Glazed and Diffused for 50,000 Years: Megadunes, Metamorphism and Prograding Antidunes on the East Antarctic Plateau


The high East Antarctic plateau contains more than 500,000 km2 of dune formations within which more than half their area shows no accumulation.  Most dunes are in trains of several 2–5 km wavelengths, with wind-glazed lee sides and rough, accumulating windward sides.  These dunes grow as they prograde upglacier into the wind, while the ice brings them downslope.  200-MHz ground-penetrating radar profiles show that the largest of these dunes contain beds up to 50 m thick and bedding sequences over 25 km long, which suggests their glazed leeward slopes have been exposed for thousands of years.  Accumulation rates on these windward slopes may exceed regional averages by a factor of 5.  I show these profiles, which I and my colleagues recorded during 2006–2007, along with 3-MHz profiles of stratigraphy up to 3000 m deep and which show these formations have existed for tens of thousands of years.  I also explain how the metamorphic process of recrystallization and diffusion forms both glaze and depth hoar layers, which both creates this unconformable ice stratigraphy, and then destroys it, as well.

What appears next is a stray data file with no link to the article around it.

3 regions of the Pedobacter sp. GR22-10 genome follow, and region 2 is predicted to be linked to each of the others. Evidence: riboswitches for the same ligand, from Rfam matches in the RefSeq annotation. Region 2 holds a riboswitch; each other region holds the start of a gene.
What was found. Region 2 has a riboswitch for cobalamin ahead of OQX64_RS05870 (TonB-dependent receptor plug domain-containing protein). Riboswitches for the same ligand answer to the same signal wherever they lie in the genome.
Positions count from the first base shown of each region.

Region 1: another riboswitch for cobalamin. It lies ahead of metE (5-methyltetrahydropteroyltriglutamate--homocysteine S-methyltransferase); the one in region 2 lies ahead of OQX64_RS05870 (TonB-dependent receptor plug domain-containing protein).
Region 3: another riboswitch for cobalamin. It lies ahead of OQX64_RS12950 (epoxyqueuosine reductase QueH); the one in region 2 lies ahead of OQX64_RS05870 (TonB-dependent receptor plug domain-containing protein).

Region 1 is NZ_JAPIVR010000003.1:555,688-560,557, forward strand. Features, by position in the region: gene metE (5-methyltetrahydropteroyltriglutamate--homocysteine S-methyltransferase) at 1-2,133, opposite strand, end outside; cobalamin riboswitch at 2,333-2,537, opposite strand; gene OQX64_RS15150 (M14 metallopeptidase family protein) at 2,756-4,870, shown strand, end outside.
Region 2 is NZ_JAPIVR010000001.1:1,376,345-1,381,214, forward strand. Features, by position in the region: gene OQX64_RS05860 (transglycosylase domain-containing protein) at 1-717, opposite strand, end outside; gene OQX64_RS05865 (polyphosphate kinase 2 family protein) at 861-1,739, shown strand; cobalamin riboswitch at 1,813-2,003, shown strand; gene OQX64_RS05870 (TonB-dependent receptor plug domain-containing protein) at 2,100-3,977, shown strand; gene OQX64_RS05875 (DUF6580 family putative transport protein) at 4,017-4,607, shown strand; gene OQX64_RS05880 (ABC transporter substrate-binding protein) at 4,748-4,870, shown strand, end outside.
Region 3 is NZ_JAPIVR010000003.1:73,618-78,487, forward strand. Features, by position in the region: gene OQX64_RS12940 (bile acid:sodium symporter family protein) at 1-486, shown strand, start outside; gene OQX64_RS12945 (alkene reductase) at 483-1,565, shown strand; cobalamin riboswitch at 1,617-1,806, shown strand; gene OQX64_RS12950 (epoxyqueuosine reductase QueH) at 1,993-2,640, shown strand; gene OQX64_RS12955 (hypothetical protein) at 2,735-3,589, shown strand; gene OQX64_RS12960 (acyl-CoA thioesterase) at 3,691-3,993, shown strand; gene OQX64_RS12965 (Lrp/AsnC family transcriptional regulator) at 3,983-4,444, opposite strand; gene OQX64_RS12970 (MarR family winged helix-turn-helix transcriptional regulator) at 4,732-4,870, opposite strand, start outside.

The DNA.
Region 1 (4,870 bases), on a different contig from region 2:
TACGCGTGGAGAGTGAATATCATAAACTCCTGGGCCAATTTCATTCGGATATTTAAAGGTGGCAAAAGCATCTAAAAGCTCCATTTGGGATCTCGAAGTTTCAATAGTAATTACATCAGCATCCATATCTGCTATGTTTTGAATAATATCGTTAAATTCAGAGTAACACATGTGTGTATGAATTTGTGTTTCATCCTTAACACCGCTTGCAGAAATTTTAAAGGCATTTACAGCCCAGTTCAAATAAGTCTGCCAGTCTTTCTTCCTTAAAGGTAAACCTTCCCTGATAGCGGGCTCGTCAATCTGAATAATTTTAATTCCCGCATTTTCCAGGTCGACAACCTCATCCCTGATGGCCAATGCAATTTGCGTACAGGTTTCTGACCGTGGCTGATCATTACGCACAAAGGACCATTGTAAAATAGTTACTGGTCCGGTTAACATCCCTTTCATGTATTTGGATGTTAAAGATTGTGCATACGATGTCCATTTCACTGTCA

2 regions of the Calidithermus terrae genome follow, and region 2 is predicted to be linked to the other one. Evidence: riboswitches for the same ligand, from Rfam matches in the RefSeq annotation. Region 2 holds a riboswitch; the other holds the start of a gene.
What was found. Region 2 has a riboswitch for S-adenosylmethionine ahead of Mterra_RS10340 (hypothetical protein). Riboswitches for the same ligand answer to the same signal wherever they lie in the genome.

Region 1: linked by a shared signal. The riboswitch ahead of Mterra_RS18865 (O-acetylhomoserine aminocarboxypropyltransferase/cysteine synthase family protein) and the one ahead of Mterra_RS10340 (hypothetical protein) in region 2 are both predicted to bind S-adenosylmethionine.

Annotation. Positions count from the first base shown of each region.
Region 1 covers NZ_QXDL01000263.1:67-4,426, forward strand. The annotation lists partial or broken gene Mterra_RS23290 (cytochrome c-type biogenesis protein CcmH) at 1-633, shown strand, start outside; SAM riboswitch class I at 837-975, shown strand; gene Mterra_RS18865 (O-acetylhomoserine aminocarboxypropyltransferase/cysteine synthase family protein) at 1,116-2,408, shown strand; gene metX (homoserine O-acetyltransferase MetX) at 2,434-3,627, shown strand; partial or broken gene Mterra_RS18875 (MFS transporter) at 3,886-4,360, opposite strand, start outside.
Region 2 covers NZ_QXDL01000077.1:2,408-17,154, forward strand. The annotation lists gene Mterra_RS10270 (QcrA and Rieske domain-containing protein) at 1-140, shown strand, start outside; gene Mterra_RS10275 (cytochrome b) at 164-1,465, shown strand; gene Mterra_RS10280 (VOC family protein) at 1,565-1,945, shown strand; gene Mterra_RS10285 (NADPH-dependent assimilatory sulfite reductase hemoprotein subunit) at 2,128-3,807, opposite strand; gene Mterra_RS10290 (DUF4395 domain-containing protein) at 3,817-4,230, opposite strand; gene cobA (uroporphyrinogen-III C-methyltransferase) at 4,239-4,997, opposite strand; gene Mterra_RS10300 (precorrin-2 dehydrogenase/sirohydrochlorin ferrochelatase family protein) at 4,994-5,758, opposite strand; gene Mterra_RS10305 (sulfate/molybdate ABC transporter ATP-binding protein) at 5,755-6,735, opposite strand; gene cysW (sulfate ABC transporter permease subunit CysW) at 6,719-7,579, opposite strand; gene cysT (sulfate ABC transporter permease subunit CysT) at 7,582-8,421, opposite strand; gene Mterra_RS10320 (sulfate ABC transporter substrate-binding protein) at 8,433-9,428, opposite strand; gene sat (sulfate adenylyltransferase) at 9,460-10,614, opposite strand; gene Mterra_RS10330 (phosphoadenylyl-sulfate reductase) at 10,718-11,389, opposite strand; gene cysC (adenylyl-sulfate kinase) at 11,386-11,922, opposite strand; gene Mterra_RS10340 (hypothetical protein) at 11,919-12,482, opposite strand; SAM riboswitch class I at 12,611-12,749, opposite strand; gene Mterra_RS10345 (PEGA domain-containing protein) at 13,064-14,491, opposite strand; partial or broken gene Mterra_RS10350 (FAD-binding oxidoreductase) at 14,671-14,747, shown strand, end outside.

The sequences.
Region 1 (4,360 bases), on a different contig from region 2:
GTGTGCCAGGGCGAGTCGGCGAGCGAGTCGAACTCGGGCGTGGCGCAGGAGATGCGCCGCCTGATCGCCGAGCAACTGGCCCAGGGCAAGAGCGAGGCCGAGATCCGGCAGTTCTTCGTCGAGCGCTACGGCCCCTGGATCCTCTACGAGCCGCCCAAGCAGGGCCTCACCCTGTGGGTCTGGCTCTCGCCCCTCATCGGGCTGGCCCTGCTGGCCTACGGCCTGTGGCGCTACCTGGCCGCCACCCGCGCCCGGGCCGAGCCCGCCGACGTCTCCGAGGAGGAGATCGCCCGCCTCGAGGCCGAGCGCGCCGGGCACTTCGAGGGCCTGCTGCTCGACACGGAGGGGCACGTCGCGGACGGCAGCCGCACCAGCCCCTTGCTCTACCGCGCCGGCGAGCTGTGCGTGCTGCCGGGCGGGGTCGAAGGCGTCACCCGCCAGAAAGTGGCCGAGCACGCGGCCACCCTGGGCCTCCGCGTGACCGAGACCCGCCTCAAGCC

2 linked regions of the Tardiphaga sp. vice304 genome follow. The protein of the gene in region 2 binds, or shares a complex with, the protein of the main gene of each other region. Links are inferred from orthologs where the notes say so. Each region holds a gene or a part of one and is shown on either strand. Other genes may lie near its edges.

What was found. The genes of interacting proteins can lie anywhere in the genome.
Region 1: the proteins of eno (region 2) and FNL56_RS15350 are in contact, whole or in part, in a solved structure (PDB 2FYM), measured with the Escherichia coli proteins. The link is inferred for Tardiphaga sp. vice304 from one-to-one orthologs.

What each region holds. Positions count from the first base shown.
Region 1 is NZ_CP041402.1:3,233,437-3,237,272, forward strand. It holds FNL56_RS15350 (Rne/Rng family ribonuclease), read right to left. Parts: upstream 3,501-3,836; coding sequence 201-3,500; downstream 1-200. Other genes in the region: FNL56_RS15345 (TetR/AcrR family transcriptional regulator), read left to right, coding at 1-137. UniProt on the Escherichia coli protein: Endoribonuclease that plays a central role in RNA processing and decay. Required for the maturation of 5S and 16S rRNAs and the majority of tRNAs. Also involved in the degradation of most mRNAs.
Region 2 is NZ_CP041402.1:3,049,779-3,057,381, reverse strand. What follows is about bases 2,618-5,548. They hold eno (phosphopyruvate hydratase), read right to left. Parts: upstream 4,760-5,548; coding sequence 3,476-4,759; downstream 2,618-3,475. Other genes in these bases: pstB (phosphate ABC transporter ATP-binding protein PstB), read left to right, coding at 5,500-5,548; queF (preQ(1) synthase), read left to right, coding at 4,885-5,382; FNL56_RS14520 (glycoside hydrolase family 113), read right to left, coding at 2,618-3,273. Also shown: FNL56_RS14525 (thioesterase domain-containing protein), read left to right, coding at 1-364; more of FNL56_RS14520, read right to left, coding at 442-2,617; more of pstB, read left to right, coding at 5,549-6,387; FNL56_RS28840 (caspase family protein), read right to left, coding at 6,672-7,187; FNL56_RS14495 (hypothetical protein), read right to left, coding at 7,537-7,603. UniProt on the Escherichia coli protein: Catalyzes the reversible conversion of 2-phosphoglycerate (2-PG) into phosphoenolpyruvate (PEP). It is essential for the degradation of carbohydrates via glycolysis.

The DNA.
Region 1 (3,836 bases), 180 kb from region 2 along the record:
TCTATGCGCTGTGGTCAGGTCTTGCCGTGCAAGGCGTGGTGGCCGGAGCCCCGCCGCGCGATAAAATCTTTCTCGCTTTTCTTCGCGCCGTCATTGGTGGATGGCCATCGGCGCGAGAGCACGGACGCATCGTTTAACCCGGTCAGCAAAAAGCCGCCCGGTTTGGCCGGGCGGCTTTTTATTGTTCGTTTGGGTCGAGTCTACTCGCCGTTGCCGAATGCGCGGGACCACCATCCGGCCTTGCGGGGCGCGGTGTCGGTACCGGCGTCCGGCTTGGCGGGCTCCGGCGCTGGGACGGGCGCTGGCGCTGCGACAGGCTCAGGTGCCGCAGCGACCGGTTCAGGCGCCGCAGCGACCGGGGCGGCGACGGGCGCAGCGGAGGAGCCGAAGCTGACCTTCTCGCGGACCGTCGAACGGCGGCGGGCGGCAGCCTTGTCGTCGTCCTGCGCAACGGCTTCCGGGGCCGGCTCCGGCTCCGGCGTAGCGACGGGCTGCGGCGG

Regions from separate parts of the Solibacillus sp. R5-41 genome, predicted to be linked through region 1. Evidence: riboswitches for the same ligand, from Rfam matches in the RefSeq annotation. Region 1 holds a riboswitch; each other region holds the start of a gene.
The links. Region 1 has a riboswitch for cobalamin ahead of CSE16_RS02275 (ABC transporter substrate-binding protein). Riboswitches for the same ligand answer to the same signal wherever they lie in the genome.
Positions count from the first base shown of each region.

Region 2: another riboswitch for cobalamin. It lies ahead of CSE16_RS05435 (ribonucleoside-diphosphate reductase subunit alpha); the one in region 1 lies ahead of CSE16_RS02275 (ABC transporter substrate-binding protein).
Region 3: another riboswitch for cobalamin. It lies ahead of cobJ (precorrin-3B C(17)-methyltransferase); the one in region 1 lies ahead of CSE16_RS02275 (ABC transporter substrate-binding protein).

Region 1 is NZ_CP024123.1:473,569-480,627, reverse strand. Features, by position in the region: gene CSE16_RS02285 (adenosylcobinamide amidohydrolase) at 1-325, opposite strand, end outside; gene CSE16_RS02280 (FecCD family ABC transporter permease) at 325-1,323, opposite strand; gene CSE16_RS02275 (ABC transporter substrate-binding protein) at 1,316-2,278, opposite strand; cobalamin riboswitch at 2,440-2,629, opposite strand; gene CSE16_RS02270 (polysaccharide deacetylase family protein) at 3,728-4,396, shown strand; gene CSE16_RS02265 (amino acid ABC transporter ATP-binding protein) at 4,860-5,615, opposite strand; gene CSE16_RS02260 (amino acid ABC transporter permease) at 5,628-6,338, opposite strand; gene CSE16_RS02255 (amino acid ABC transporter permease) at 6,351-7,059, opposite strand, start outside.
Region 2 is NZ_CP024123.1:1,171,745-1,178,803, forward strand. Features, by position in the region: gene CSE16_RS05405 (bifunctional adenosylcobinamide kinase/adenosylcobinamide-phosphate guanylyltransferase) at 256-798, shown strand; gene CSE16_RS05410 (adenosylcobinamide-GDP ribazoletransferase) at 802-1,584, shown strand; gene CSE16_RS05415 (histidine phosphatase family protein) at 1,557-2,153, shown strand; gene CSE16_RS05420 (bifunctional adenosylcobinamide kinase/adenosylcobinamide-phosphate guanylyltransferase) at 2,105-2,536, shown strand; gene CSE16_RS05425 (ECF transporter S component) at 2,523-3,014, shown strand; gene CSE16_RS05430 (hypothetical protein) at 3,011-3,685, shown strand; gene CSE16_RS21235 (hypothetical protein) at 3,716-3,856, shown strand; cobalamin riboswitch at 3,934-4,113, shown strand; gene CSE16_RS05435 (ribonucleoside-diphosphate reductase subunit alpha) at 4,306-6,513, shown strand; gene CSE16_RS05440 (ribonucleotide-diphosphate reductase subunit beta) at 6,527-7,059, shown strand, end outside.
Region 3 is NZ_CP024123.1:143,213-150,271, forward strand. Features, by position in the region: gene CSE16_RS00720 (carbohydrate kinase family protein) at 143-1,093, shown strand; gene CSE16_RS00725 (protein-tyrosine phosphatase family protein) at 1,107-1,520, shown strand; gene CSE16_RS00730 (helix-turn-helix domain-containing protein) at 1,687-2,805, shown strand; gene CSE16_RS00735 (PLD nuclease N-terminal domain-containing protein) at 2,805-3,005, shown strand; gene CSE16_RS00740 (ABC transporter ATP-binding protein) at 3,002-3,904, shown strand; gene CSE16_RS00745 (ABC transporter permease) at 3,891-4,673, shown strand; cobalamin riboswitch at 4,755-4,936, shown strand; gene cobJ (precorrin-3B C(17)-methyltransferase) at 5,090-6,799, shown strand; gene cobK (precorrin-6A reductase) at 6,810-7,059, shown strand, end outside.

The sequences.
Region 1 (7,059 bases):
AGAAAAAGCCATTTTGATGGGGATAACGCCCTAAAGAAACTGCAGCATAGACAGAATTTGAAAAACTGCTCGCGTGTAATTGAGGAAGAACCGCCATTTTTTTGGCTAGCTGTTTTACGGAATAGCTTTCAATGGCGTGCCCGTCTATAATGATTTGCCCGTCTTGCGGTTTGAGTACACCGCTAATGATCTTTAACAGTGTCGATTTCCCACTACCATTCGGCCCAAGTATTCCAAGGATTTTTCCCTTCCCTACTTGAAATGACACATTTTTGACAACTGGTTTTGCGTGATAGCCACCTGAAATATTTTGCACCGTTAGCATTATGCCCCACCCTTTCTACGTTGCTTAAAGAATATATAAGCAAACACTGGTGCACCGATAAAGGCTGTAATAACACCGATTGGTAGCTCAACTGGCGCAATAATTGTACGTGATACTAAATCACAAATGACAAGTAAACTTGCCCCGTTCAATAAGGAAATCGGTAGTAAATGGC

Steven Arcone
Cold Regions Research and Engineering Laboratory Hanover, NH, U.S.A.
Salle Darcy
Friday, 5 June, 2015 - 13:00